A Discussion With Francesco Cuomo, Managerial Planning-Development Dept. Manager, Eni E&P Div.
In this issue of TWA, which looks at the value of crossing disciplines and choosing alternative careers in our industry, we meet Francesco Cuomo, whose managerial development team is tasked with planning and applying strategies to map, assess, and develop soft and technical skills required for careers in a multinational integrated company. As a new graduate and newcomer to the job market in 1991, Francesco Cuomo found his first employment in New York City, where he worked in a publishing company as junior journalist.
Cuomo (whose father and uncle worked for Eni—the six-legged-dog company) grew up in the same Milan satellite town of San Donato Milanese, where Eni headquarters was established in the 1950s. “Eni has always been imprinted in my DNA,” he likes to say even now. And he acted accordingly. One year into his job in New York, he joined Eni. Since then, his career has been fast and sharp. Today, he is courteous enough to let us cherry pick from his tree of experience.
Since his first days with Eni, Cuomo dealt with issues revolving around managerial skills and training. However, his initial period in E&P Div. headquarters did not last more than a couple of years. “To understand how a company works, junior colleagues must get their hands dirty quickly.” He did so by spending more than a year as assistant to the human resources (HR) manager in the domestic production district of Ortona, a coastal town on the Adriatic Sea. Here, for the first time, he was exposed to the “front line” that led him to attain valuable learnings, which he then took back to Milan.
Forging skills and facilitating career paths must be handled with care early in a career. In this scenario, the role of line managers is central, and Cuomo likes to consider managers as “mentors and orchestra directors at the same time, matching company objectives with personal goals and aspirations. It is also up to the person to promote and establish a frank relationship with the direct line manager based on mutual trust.” Looking back at his career, Cuomo adds, “I have always been blessed with bosses that fit this portrait.”
"All items in my checklist for success are declinations of one scheme: self-determination."
A vast majority of those who responded to this issue’s forum feel that cross-disciplinary moves will help in their career progression and show a definite interest in this perspective. However, the survey also shows that such moves are not always encouraged by companies. What should we make of these results? Is jumping from one discipline to a different one at all possible? Cuomo’s thinking is underpinned by the consideration that the ever-increasing technological challenges that confront our industry call for adequate skills. To build these, he favors exposure to various disciplines, especially when these are adjacent and complement each other. The bottom line is “planning—knowing where we are and where we want to go. Crossing disciplines for the sake or thrill of doing so is a waste of valuable resources that the industry cannot afford.”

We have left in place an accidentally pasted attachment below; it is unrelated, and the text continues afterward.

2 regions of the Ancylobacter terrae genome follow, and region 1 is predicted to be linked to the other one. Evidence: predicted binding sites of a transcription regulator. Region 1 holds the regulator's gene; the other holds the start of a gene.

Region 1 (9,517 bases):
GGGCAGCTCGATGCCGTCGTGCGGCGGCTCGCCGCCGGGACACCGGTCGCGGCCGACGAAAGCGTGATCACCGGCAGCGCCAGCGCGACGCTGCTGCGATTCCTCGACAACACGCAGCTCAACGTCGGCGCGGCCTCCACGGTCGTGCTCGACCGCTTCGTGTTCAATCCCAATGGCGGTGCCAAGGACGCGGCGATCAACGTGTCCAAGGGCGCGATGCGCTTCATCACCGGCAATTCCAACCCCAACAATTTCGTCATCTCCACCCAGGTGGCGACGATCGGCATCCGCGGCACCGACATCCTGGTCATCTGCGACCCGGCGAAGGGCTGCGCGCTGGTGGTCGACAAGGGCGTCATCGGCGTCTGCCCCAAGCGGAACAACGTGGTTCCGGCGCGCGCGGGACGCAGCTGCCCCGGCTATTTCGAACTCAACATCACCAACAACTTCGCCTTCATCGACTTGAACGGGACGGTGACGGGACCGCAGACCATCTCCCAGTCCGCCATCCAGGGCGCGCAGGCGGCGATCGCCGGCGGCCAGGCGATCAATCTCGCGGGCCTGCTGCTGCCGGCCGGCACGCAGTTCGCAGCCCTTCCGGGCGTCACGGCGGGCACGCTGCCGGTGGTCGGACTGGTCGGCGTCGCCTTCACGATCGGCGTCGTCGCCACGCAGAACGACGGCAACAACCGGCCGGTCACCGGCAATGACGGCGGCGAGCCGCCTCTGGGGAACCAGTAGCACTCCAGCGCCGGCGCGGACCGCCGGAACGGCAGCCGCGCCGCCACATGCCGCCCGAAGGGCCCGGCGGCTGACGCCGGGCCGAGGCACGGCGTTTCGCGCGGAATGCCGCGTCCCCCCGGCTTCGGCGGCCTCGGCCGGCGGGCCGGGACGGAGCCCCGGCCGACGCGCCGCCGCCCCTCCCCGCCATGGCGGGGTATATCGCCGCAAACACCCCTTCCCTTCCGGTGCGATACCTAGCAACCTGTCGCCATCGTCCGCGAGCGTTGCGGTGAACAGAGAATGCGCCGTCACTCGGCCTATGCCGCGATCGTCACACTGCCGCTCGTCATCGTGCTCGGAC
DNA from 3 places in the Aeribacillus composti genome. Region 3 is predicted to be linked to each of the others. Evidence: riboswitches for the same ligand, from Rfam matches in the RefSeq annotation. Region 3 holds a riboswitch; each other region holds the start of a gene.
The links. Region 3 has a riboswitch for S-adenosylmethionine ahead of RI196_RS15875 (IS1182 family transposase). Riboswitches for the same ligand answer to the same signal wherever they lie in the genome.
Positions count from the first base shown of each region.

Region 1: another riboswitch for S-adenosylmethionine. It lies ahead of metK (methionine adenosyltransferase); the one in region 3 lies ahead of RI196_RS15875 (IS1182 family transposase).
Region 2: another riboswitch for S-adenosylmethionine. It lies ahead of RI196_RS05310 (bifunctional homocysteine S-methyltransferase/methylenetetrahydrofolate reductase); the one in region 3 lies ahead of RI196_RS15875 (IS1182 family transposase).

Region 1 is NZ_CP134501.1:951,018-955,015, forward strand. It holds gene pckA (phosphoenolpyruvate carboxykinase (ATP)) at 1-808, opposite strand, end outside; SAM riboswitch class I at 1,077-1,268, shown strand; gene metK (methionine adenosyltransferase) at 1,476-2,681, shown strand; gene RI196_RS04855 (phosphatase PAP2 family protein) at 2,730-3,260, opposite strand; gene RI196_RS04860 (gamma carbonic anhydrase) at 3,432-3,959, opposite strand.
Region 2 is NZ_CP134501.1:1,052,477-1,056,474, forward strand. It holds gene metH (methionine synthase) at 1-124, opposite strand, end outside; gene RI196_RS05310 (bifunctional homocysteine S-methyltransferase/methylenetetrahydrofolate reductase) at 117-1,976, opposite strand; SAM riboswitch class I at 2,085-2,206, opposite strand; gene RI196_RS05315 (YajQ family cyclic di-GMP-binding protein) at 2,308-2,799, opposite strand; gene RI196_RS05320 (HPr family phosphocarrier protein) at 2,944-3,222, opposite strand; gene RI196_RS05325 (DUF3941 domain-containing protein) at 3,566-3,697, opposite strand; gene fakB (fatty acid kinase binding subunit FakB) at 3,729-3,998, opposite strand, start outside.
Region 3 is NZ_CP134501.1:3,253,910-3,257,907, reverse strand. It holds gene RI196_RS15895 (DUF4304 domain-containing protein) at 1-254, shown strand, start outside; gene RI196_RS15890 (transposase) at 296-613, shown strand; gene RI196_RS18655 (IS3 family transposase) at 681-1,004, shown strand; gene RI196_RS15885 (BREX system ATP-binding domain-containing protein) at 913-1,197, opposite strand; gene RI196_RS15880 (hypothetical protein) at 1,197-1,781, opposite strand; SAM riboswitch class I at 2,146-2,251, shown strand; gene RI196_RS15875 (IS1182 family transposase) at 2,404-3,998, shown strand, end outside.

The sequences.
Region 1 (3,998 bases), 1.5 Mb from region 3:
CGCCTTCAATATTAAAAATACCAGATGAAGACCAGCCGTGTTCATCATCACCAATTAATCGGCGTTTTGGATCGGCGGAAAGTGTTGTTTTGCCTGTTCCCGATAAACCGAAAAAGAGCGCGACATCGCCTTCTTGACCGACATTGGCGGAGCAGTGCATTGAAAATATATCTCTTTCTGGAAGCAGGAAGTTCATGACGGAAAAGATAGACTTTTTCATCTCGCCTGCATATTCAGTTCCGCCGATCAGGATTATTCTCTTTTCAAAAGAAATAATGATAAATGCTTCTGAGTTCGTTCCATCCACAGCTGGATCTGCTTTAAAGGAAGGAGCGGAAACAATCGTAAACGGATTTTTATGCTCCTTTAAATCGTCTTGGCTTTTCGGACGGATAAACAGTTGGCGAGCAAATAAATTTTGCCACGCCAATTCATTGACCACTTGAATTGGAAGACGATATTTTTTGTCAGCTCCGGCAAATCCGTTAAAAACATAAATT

Many books have been written on the subject of how to be effective, and endless “to-do” lists have been prepared that would guarantee attainment of success. Not here. “All items in my checklist for success are declinations of one scheme: self-determination.” Cuomo maintains that each individual should be proactive and “understand where the person stands with respect to the organization and the people in it, and then (re)act to make things happen.” Accordingly, line managers are once again crucial to the successful development of young resources. In this respect, as someone who is charged with recognizing managerial skills and potential, he has always appreciated managers who let one make instructive mistakes. “Sometimes, you can be the best tutor of yourself,” he says.
As with any technology-intensive business, the oil and gas industry recognizes HR as the most precious asset that can give companies the edge over competition. Cuomo says, “Our HR department wants to be able to offer a first-class service to first-class professionals. And with this vision in mind, we are following a path of modernizing and updating internal processes and procedures, making us the ideal partner for core business areas that are becoming, in turn, the most important internal clients. Needless to say, the system/company/organization can only do so much. The rest lies in our hands.” His final advice: “Let us help you to become tomorrow’s leaders.”
Francesco Cuomo is Managerial Planning–Development Dept. Manager at Eni E&P Div., a branch of one of the world’s largest integrated oil and gas companies. He was hired in 1992 after working in a New York publishing firm. Before his current position, which he accepted in 2002, Cuomo had internal and significant experiences in personnel management, managerial training, internal reorganization, and other areas. From 1998 to 2000, he was Deputy Human Resources Manager for Karachaganak Petroleum Operating Co. in Kazakhstan. Forty years old, Cuomo holds two university degrees, one in social and political sciences and the other in labor sociology.
HR Advice acknowledges the fundamental role in the industry of human resources, tasked with safeguarding, valuing, and developing the most precious asset our industry can count on: people. We meet with senior figures of the human resources’ world to share their experiences and listen to their advice. With each interview, we aim to reveal new insights and valuable lessons that young professionals can and will use to grow professionally as well as personally. For this interview, we travel to meet Francesco Cuomo of Eni E&P Div. in San Donato, the longtime location of the division’s headquarters on the outskirts of Milan, Italy.
Claudia González Rondon, HR Advice Editor
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